Turkey Tetrazzini (with leftover turkey)

Now that we have a delicious new way to cook turkey breast and plan to cook turkey a lot more often, we need some good recipes for turkey leftovers.  In the past, we’ve tried to think outside the box when it comes to turkey leftovers — turkey paella and turkey enchiladas, for example — but this time we decided to do something a little more on the classic side.  Turkey Tetrazzini is a classic American dish, but one that neither of us had ever made or eaten.  We found a great recipe for tetrazzini in (go figure) “The Best American Classics” cookbook by the editors of Cook’s Illustrated Magazine.  We love the folks at America’s Test Kitchen because they exhaustively test all their recipes to come up with the best possible versions — something we thought would be key to successfully preparing a dish without having any clue how it was supposed to taste.  Turns out that it’s supposed to taste really delicious with surprisingly complex flavors for what basically amounts to a noodle casserole.  A noodle casserole that we will crave with every future turkey breast we cook.


One of the components that elevates this tetrazzini to something more special than boring noodle casserole is the homemade breadcrumb topping.  Although not absolutely necessary, the recipe calls for toasting the breadcrumbs a bit before topping the casserole and baking it.  We agree that it’s a worthwhile extra step.  Throw some chunks of bread in the food processor and pulse until they are broken into small crumbs.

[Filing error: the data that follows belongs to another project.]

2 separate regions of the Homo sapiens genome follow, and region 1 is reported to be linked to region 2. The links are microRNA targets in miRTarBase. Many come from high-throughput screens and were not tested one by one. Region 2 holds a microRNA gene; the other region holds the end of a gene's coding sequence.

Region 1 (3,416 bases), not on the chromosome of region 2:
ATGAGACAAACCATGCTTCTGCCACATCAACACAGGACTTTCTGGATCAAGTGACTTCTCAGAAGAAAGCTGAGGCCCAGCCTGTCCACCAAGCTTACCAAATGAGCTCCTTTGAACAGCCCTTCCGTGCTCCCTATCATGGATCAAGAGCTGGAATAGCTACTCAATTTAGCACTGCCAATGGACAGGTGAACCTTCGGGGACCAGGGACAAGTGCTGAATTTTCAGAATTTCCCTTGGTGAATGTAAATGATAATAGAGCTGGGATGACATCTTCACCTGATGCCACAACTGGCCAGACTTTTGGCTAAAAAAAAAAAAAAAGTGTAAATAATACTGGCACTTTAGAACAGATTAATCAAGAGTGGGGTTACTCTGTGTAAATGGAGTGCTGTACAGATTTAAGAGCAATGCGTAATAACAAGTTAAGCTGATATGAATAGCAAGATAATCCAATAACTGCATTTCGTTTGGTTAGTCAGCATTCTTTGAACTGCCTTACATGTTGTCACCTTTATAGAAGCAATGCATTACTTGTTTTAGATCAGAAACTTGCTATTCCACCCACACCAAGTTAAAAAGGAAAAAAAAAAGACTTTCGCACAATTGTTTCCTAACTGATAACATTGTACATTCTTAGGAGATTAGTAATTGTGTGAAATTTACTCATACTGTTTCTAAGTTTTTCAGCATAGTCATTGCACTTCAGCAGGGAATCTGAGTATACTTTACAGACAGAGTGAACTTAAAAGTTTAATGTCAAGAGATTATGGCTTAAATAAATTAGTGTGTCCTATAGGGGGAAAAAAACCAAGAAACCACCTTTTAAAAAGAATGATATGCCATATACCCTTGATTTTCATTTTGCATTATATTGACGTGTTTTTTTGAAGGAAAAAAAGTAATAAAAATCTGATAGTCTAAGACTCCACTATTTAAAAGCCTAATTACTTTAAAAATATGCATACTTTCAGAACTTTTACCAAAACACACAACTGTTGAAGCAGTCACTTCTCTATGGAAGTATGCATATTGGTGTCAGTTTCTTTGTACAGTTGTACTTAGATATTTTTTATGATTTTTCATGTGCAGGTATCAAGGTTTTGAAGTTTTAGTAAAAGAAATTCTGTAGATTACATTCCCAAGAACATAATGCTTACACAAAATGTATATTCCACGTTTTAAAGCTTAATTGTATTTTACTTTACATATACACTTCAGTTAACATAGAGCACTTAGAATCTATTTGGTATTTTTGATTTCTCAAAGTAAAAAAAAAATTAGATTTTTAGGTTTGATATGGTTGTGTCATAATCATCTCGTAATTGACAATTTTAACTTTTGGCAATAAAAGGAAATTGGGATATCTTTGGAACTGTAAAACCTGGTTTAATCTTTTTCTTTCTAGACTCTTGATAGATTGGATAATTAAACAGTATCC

In a small baking dish, mix about a cup of breadcrumbs with about a tablespoon of melted butter and a pinch of salt.  Bake the crumbs in the oven preheated to 350 degrees until the crumbs are lightly golden brown — about 5-7 minutes.  Allow the crumbs to cool to room temperature.


While you’ve got the food processor out, follow a tip we picked up from Ina Garten — use the food processor to “grate” the Parmesan cheese.  It’s so much easier and faster than grating it with a traditional cheese grater, especially for recipes that call for a lot of Parmesan cheese, such as this one (1 cup total.)  Cut the Parmesan into several big chunks, then pulse it in the processor until it’s “grated” into tiny pieces.


Toss about 1/4 cup of the cheese in with the toasted breadcrumbs.  Set aside the remaining cheese to go in the sauce.


Slice the mushrooms into thin pieces.


Then chop up the onion.


Heat about a tablespoon of butter in a skillet over medium heat and saute the mushrooms and onions, stirring often, until the onions soften and the liquid from the mushrooms releases and evaporates — about 10-12 minutes.  Season with salt & pepper and transfer to a large bowl.


Boil the pasta (we used whole wheat thin spaghetti) in salted water until it is al dente.  Drain the pasta, reserving some of the pasta water.  Return the drained pasta to the pot and add a little of the reserved pasta water to keep the noodles slightly moist.


Chop up about 2 cups of leftover turkey and set aside.


The sauce for the tetrazzini comes together pretty quickly and requires near-constant whisking, so it’s a good idea to have all the ingredients measured out ahead of time.  The ingredients include 4 tablespoons butter, 1/4 cup flour, 2 cups chicken broth, 3 tablespoons dry sherry, 3/4 cup Parmesan cheese, 1/4 teaspoon nutmeg, 2 teaspoons lemon juice, and 2 teaspoons minced fresh thyme (we didn’t have any so we used dried thyme, but a little less of it.)  Although we made a half recipe of the tetrazzini this first time, we would have liked a little more sauce in the end result.  So, in the future we will use the full recipe measurements for the sauce (listed above) and half of the measurements for the remaining ingredients.